Fred Hutch/UW Cancer Consortium Breast Cancer Researchers Receive Grants

Fred Hutch/UW Cancer Consortium Breast Cancer Researchers Receive Grants

Can a progesterone tracer predict treatment response?

Breast cancer oncologist Linden, Athena Emeritus Professor of Breast Cancer Research at UW School of Medicine, and nuclear medicine physician Delphine Chen, received funding from the BCRF, as well as the breast cancer translational research consortium and drugmaker Eli Lilly, to lead a multicenter collaborative study with partner institutions, Washington University in St. Louis, Missouri, University of Illinois in Urbana- Champaign and the University of North Carolina.

“This study will build on our experience with FES PET — a PET scan that uses an estrogen-based tracer — and our nationwide collaboration with the exceptional group at the University of Washington,” Linden said. “We are currently working on FFNP, a radiotracer that images the progesterone receptor.”

In recent years, Linden has studied the clinical utility of FES-PET, which illuminates estrogen receptors and can be used to predict whether hormone therapy will be effective in patients. Now she is leading a study to determine if a progesterone tracer known as FFNP-PET (short for 21 [18F] fluorofuranylnorprogesterone) can be used as a better predictive marker of the effectiveness of hormone therapy.

“While FES-PET is able to quantify the presence of estrogen receptors and assess tumor heterogeneity, it does not appear to be as accurate as FFNP-PET in predicting which patients will or will not respond to hormone therapy” , Linden wrote in the proposal.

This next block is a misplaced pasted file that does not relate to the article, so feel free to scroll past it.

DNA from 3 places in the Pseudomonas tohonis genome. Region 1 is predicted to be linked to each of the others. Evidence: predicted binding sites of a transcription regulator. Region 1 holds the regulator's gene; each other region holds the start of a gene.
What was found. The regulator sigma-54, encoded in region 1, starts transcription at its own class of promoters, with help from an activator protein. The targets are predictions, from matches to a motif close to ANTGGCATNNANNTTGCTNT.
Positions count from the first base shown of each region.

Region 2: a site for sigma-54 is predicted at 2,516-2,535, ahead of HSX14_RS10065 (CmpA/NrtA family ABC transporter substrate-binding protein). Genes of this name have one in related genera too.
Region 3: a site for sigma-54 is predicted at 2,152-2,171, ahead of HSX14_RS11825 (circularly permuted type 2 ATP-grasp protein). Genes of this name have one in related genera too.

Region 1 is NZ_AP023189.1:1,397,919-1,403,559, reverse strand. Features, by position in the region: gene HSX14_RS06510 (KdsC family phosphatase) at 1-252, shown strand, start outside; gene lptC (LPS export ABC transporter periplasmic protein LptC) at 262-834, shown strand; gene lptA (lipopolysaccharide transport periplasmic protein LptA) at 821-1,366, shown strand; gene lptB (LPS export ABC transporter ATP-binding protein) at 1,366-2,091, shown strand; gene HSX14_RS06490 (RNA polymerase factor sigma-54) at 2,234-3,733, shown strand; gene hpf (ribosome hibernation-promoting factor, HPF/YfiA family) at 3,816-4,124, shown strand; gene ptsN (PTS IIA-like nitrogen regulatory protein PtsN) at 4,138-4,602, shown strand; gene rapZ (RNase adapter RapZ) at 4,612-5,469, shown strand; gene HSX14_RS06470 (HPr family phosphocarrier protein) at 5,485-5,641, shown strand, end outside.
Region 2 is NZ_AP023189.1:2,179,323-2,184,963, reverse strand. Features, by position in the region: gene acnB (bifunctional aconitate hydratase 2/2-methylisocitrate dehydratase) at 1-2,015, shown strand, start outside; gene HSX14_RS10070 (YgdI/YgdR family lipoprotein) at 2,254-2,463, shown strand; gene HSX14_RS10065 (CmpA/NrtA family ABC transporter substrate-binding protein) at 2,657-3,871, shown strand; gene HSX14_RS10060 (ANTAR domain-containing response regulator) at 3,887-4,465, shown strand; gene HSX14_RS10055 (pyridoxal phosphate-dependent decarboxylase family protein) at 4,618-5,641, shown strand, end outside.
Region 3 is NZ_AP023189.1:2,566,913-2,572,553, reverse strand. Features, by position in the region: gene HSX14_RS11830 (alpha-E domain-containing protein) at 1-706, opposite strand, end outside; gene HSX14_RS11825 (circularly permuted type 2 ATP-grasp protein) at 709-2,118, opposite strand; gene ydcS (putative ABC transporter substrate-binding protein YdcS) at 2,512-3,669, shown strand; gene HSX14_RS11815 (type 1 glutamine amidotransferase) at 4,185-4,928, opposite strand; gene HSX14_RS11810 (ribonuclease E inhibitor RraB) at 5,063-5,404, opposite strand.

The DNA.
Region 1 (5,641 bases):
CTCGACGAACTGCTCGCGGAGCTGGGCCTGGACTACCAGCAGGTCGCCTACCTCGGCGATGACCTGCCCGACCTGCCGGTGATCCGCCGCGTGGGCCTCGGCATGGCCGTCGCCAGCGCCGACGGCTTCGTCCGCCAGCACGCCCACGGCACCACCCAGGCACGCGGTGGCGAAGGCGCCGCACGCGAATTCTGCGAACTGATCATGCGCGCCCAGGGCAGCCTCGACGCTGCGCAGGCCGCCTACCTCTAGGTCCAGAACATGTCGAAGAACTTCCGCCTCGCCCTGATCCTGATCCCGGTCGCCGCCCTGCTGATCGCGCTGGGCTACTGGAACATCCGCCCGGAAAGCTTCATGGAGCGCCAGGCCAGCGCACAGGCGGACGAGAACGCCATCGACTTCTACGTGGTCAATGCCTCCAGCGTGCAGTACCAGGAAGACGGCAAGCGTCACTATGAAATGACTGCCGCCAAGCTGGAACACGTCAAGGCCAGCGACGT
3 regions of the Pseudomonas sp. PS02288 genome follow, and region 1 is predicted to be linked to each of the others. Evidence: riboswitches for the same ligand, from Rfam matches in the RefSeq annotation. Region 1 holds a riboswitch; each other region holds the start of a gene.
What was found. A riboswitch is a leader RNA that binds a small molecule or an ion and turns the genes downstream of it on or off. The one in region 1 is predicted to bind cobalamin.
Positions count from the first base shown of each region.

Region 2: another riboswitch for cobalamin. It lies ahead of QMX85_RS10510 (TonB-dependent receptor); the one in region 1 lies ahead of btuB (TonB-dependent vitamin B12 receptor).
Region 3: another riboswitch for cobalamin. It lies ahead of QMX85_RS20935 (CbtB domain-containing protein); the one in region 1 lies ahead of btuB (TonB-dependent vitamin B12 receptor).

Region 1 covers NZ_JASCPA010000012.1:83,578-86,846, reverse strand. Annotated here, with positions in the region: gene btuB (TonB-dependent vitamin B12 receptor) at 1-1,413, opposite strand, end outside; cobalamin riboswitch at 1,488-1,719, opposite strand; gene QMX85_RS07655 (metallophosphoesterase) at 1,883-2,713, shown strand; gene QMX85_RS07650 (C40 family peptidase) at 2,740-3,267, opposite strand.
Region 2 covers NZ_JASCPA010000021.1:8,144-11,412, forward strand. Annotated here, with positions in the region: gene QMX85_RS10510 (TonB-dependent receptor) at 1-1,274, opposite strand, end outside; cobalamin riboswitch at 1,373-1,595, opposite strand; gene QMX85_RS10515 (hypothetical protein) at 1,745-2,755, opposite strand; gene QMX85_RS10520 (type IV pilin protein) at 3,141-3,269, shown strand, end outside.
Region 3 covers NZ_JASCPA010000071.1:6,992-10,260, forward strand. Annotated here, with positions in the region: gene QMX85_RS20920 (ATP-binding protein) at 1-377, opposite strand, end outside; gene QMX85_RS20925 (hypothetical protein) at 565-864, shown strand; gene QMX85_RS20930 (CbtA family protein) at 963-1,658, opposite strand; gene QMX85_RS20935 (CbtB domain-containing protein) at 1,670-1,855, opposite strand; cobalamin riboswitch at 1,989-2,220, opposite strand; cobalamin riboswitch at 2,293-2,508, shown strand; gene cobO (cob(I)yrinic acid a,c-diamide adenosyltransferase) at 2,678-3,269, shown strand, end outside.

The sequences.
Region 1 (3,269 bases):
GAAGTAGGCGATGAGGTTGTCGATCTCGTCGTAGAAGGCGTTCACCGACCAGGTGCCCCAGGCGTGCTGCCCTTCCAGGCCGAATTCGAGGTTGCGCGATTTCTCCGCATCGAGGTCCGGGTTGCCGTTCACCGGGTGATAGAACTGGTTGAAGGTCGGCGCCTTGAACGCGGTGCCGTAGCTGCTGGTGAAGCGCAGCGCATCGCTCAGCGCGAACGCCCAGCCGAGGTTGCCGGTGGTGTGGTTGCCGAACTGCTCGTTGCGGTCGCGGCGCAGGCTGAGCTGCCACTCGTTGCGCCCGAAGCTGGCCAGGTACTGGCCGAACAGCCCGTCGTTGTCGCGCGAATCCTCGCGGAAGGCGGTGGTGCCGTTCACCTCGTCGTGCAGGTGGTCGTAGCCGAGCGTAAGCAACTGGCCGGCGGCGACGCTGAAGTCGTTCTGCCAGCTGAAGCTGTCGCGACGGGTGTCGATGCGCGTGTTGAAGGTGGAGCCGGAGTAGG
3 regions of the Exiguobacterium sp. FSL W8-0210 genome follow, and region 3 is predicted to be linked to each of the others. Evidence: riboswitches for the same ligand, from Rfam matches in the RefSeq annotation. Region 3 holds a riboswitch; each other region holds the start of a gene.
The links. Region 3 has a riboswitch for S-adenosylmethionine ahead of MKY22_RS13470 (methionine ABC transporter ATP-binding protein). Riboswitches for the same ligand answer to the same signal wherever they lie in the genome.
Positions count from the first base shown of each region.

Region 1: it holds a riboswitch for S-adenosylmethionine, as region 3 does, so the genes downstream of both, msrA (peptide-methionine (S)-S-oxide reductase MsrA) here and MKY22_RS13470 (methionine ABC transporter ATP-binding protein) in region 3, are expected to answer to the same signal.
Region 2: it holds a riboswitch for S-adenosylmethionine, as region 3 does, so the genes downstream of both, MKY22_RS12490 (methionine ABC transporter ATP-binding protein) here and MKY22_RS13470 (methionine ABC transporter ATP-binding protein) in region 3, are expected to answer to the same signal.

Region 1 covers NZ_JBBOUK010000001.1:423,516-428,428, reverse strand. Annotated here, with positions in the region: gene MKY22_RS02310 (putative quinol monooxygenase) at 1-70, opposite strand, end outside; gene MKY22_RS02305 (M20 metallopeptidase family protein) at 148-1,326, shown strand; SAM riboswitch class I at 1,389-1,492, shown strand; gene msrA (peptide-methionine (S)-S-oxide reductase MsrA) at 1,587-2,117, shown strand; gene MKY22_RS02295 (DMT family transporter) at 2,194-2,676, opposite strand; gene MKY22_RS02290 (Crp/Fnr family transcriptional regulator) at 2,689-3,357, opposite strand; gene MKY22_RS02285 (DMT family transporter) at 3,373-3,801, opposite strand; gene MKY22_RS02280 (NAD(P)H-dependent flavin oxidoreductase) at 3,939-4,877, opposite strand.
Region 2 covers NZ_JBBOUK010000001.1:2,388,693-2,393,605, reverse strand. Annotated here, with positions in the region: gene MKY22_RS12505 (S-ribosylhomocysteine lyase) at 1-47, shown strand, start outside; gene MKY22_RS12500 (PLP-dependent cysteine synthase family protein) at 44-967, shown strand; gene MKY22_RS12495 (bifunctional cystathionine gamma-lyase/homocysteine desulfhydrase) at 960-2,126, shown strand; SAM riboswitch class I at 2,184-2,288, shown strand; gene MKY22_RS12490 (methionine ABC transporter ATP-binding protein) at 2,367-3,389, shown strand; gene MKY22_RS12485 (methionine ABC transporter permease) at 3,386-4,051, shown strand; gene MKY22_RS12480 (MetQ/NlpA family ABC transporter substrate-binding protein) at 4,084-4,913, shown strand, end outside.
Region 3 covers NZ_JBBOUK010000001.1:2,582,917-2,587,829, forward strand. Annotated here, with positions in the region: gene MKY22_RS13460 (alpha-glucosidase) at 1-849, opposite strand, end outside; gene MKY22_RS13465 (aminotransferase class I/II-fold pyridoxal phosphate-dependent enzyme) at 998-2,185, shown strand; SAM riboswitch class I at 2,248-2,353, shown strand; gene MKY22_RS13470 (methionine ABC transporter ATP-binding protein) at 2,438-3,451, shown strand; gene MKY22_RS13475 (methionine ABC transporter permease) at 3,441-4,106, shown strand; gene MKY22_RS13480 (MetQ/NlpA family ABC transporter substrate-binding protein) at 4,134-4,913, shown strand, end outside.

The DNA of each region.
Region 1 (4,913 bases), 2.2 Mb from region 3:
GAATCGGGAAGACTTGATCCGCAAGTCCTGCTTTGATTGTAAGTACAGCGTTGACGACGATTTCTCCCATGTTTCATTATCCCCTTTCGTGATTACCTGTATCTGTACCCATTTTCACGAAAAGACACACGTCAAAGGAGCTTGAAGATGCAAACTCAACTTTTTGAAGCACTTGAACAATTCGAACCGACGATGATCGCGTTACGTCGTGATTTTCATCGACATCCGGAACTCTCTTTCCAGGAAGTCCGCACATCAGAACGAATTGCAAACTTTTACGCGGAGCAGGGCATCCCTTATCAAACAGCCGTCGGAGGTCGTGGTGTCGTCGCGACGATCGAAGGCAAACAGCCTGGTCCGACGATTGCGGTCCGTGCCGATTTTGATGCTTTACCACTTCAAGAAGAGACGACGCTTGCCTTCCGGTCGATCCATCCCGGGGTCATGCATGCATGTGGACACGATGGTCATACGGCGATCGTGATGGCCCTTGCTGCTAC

This will be the first multicenter study to test the accuracy of FFNP-PET in predicting response to hormone therapy.

“If we are successful,” she writes, “it will allow future studies of FFNP-PET as an integral and predictive imaging biomarker to inform physicians when it is reasonable to use hormone therapy with or without new targeted therapy that relies on an active estrogen pathway.

The Phase 2 multi-site study will enroll 60 patients with hormone receptor-positive, HER2-negative metastatic breast cancer to assess the accuracy of FFNP-PET imaging in predicting response to abemaciclib (also known as Verzenio’s name) plus hormone therapy.

“The trial is not open yet, but we hope to be able to enroll a patient before the end of the year,” Linden said.

A breast cancer vaccine that targets obesity?

Disis, director of the UW Cancer Vaccine Institute and clinical researcher Fred Hutch, will continue her work on a vaccine designed to fight obesity, a major risk factor for breast cancer, especially in women with metabolic syndrome and of metabolic dysfunction.

Previous research has shown that obesity triggers the infiltration of CD8 T cells into fat, which in turn secretes type I (inflammatory) cytokines. This change in fat leads to an immune response that leads to metabolic dysfunction in both adipose (fat) tissue and the T cells themselves. Once this happens, the T cells are no longer able to maintain immune surveillance of the tumor. In addition, the secretion of adipokines promotes malignant or harmful cell transformation.